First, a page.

With that news, we thought we would give you a monster of a blogpost: a collection of our favorite books–some scary, some not so much, and some downright funny. All of them are great for entertaining others on an eerie autumn evening… Drop into your favorite St. Louis Public Library Branch and take a few home today!
Frankenstein by Ludworst Bemonster (Rick Walton with illustrations by Nathan Hale)
A hilarious, rhythmic parody starring a scientist who sleeps on a gurney and a castle full of headless monsters.
A Big, Spooky House by Donna Washington with illustrations by Jacqueline Rogers
What happens when the big, strong man stays a night in a big, spooky house? Find out in this great picture book, perfect for read aloud storytimes.
The Gruffalo by Julia Donaldson, pictures by Axel Scheffler
What could be the the most fearsome creature in the forest–the big, bad Gruffalo or a tiny mouse? Try this picture book for great adjectives and learning to use your wits to steer clear of trouble.
Go Away Big Green Monster by Ed Emberly
A perfect hands-on picture book that challenges children’s’ fears. The reader can banish the monster away forever, or until they’re ready to read again.
Where’s My Mummy? by Carolyn Crimi, with illustrations by John Manders
The monster version of Are You My Mother?Find out what happens when Baby Mummy demands one more game of “hide and shriek” and meets many things that go bump in the night.
Creepy Carrots by Aaron Reynolds, illustrations by Peter Brown
A silly and funny picture book about a rabbit that fears his favorite treats may be out to get him.
Pumpkin Trouble by Jan Thomas
What could possibly go wrong when it comes time for Cow, Duck, Pig, and Mouse to celebrate Halloween? Everything? Yep.
Did that Pumpkin just quack?
Trapped by James Moloney
Skateboarding and suspense make this a great choice for reluctant readers.
School of Fear by Gitty Daneshvari
This book is loaded with terror, though it’s not scary. Each child at a special school has a terrible debilitating phobia of one kind or another, and the school is dedicated to putting those fears to rest with unconventional methods.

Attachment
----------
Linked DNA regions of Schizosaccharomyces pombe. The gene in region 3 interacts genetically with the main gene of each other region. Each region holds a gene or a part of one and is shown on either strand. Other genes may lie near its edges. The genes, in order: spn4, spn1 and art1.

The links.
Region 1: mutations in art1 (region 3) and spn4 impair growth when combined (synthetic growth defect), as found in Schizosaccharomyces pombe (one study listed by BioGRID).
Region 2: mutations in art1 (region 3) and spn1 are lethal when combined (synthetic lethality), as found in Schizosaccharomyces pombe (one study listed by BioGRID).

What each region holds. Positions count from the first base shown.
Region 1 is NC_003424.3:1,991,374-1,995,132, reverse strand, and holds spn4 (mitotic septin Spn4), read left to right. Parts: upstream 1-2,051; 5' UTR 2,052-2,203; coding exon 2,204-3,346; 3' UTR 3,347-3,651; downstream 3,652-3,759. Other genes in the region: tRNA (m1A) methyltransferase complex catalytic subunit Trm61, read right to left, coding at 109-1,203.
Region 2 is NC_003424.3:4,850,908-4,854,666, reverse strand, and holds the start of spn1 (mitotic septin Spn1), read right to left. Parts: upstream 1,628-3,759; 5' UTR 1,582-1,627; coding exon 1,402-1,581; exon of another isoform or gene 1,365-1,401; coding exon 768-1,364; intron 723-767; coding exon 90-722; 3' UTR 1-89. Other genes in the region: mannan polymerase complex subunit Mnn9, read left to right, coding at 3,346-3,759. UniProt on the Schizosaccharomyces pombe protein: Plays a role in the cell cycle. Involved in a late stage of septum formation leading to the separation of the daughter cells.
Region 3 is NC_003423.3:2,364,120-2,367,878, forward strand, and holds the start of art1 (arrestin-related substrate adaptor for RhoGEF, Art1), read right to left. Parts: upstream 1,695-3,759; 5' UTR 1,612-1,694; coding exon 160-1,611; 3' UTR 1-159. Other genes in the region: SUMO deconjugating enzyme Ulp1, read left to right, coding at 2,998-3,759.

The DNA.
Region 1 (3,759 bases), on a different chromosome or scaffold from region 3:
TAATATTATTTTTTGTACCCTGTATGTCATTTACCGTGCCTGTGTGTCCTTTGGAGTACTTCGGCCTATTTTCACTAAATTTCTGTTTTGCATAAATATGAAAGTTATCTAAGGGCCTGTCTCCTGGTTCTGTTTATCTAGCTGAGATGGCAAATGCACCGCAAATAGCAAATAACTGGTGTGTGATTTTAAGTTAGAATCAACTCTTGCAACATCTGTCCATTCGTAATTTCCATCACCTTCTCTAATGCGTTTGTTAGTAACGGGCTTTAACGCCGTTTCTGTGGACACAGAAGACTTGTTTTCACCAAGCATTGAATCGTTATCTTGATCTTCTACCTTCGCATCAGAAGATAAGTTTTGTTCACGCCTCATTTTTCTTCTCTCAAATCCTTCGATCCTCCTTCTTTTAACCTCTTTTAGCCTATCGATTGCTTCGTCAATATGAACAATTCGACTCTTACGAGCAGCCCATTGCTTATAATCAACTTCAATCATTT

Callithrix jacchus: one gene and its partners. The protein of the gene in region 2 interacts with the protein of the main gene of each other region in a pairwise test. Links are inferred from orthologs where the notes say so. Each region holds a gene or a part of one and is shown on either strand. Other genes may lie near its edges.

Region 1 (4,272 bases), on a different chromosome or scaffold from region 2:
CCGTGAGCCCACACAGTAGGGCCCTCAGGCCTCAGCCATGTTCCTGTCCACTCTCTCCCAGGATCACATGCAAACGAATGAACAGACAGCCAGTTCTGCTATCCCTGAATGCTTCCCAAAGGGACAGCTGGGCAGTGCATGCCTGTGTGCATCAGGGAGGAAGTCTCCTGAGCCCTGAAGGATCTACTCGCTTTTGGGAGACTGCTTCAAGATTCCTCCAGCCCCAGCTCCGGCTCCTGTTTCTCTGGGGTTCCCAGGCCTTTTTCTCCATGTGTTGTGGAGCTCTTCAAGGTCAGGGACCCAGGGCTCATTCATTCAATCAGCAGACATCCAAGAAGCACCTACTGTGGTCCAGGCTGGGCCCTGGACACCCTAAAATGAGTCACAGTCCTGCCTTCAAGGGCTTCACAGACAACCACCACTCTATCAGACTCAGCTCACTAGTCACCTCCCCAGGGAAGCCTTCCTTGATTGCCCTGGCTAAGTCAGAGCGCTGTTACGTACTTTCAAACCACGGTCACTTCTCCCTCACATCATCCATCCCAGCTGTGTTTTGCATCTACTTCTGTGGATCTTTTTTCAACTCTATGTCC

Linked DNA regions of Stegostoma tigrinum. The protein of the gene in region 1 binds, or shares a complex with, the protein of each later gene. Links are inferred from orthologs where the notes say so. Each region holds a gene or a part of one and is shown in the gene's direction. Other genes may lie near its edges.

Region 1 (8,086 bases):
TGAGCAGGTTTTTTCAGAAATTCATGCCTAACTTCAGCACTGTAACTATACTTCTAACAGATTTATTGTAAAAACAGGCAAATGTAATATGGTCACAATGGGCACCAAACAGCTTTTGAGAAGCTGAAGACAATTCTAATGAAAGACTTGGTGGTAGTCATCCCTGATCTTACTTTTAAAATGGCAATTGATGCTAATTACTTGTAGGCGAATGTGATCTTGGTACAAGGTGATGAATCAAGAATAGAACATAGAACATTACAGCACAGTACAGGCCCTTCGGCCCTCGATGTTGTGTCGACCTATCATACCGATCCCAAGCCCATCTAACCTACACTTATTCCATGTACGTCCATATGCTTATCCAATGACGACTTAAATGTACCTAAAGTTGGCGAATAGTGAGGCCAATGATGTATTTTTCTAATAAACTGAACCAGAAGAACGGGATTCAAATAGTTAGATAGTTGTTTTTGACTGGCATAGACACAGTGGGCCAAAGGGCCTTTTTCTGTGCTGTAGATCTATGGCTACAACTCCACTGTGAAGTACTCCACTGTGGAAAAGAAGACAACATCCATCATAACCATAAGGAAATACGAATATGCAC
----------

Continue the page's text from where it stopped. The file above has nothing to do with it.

Whisper in the Dark by Joe Bruchac
Maddie loves scary stories, but suddenly the terrifying tales are too close to home–and she fears the “Whisperer” is coming for her… What can she do to keep from being the next victim?
Abduction by Peg Kehret
Matt is kidnapped by his father and told that his mother and sister are dead… Matt’s mom and sister are terrified not knowing where he is… And what’s going on with Dad?
All the Lovely Bad Ones by Mary Downing Hahn
Two siblings visiting Grandma for the summer play pranks to make people think the old inn is still haunted… Then find out it really is and that ghosts are not happy about being disturbed…
Frankenstein Makes a Sandwich by Adam Rex
Great poetry and art liven up the Halloween mood as disasters befall our favorite terrors. We hear the Phantom still has “B-I-N-G-O” stuck in his head. Oh yeah, and watch where you park in Tokyo…
The Dollhouse Murders by Betty Ren Wright
A spooky tale of a young girl visiting her aunt who finds a dollhouse with figurines that look just like her family members… and reenact the murder of her great grandparents. Special bonus: join us for the movie version at Carondelet Branch Library! Thursday, October 25th at 4 p.m.
The Dark Thirty: Southern Tales of the Supernatural by Patricia McKissack with illustrations by Brian Pinkney
A great collection of short and scary tales, with enough elements of reality to take a second listen for that late-night train whistle.
The Mysteries of Harris Burdick by Chris Van Allsburg
Fantastic illustrations and a single caption line of text for each invite the reader to create stories behind the stirring images.
Scary Stories to Tell in the Dark (Volumes I, II & III) collected and edited by Alvin Schwartz
A classic collection for around the campfire, in a darkened corner of the house, or depending on your preference, a bright sunnyafternoon where monsters could be seen coming a mile away…